Gifting in Potlatch

March 24, 2009

Potlatches were social occasions given by a host to establish or uphold his status position in society. Often they were held to mark a significant event in his family, such as the birth of a child, a daughter’s first menses, or a son’s marriage. Potlatches are to be distinguished from feasts in that guests are invited to a potlatch to share food and receive gifts or payment. Potlatches held by commoners were mainly local, while elites often invited guests from many tribes. Potlatches were also the venue in which ownership to economic and ceremonial privileges was asserted, displayed, and formally transferred to heirs.


Potlatch figure welcoming guests

The significance and nature of gifting in Northwest Coast potlatches has varied through time and across cultures. It is commonly portrayed as extremely competitive, with hosts bankrupting themselves to outdo their rivals and aggressively destroying property. While this form of gifting characterized practices of northern groups such as the Kwakiutl, such competition would have been considered inappropriate during Nuu-chah-nulth or Salish potlatches on the southern coast.

Contemporary Potlatch

Potlatches continue to be important events in the cultural lives of native peoples on the Northwest Coast. While the food served today is as likely to be meat stew as fish, the patterns of gifting would be recognizable to coastal tribes from earlier periods.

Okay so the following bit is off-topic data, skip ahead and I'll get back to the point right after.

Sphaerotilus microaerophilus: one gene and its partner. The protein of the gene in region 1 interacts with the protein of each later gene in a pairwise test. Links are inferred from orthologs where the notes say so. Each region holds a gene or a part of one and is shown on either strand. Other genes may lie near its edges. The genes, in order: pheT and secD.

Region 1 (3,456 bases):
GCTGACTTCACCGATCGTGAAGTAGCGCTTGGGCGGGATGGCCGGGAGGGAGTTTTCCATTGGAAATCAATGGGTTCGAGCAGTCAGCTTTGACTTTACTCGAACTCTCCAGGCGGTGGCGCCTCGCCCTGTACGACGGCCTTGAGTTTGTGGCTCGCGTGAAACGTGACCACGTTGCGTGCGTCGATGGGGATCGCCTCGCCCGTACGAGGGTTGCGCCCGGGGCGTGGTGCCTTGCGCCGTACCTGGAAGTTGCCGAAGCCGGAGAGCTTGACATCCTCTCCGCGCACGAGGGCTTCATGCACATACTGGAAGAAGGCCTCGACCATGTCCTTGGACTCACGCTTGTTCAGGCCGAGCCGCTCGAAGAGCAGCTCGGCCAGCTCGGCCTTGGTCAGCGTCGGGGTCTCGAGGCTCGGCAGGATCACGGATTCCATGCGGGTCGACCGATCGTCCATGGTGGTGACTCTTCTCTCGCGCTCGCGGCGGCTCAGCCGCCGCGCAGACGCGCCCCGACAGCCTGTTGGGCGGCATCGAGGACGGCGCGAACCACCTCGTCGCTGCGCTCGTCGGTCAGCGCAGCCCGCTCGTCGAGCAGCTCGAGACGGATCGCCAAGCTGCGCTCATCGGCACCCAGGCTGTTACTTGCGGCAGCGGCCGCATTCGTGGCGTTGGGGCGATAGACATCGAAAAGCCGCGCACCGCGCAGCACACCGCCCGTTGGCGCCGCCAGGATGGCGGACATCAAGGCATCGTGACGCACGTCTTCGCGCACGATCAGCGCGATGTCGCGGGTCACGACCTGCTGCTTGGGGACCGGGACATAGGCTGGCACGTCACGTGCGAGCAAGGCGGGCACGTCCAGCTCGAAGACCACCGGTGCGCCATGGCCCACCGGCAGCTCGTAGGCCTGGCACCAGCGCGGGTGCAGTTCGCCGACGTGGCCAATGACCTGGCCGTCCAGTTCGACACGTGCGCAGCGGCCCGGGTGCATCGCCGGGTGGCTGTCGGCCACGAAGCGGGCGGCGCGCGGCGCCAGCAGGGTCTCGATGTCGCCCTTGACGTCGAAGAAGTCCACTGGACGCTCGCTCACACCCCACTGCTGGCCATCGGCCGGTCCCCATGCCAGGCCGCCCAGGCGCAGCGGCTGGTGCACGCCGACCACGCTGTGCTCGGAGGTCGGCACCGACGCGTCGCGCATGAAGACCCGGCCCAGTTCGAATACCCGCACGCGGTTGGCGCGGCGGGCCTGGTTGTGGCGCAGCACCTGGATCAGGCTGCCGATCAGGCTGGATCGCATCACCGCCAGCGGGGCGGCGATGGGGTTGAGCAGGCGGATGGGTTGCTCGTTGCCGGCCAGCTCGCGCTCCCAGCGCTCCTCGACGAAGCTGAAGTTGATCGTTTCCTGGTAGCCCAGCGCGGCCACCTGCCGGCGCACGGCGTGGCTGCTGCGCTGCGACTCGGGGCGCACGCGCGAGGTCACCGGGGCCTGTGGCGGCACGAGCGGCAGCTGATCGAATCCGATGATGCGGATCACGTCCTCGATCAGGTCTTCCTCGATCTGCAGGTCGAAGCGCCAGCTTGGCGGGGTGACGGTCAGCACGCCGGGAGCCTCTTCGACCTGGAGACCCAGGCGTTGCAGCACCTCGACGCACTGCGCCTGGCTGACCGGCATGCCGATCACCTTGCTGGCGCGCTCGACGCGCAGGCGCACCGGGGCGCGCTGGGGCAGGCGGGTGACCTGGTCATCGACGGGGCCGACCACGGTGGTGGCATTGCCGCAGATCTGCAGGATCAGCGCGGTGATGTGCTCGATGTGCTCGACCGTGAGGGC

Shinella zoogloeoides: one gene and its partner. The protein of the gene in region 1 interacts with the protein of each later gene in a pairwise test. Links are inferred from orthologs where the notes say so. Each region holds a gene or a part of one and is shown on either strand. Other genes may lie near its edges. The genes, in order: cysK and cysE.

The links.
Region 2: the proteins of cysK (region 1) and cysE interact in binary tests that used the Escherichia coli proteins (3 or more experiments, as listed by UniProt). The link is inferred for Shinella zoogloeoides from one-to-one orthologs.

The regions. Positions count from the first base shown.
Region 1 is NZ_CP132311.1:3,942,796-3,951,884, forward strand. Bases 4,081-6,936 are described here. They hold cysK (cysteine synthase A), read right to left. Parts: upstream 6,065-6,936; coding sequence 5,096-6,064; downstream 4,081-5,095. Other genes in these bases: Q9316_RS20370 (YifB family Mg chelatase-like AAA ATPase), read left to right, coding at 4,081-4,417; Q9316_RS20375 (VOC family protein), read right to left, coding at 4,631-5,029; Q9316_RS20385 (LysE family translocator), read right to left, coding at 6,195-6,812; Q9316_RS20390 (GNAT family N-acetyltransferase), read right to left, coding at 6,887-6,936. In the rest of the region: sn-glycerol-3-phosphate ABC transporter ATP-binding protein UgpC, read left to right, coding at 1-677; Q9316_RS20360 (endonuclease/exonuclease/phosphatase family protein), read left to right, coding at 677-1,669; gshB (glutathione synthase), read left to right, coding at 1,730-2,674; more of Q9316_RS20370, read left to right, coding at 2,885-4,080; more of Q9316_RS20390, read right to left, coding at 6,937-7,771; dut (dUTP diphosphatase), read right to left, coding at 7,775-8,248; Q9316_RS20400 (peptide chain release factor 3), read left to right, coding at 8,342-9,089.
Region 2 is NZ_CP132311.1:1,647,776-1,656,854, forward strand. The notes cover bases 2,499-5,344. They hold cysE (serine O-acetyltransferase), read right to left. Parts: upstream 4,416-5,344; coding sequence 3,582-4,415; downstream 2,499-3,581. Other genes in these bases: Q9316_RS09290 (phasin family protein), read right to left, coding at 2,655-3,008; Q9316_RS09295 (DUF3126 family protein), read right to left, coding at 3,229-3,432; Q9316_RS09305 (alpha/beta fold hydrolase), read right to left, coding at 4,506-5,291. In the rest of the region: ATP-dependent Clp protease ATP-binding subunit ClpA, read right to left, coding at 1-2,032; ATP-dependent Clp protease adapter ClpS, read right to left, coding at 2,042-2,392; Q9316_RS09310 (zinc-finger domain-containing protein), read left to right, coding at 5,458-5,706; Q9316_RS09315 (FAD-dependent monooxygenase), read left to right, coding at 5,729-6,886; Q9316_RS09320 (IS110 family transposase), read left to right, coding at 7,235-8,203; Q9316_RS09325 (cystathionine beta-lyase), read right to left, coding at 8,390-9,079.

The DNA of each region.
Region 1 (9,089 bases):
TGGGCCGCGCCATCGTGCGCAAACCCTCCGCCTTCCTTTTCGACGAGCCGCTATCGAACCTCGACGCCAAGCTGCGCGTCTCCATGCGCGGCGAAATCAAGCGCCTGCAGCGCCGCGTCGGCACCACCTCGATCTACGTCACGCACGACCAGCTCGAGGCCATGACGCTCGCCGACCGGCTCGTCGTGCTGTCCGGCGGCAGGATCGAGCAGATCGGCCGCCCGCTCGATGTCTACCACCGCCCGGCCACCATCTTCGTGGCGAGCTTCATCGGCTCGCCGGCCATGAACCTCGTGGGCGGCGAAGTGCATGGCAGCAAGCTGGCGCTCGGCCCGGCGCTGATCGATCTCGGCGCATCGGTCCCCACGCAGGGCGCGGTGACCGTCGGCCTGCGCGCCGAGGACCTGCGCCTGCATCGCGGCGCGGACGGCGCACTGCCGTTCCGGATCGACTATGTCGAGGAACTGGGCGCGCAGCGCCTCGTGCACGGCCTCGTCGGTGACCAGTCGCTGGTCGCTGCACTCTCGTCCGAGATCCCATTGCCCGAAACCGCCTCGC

Parties, as they are now sometimes called, commemorate a significant event in an extended family’s or clan’s collective life. They are held today for baby showers, namings, weddings, anniversaries, special birthdays, graduations, and as memorials for the dead. It can take up to a year of planning and $10,000 for a family or clan to host a party. Most of this money is spent on purchasing food and gifts for guests, who often number in the hundreds. About a fourth of this sum is usually given out in cash. Potlatches formerly last several days, but now occur over weekends to accommodate the work schedules of participants. Still, during a 12 to 24 hour period, hosts must provide several full meals as well as snacks and beverages.
Housewares such as plastic laundry baskets, towels, cups and glasses, dishes, pot holders, and handkerchiefs are commonly given as gifts at potlatches today. Honored guests, such as elders or community leaders, are recognized by name and receive cash in addition to expensive gifts like baskets or other artwork, blankets, and comforters.

http://www.peabody.harvard.edu

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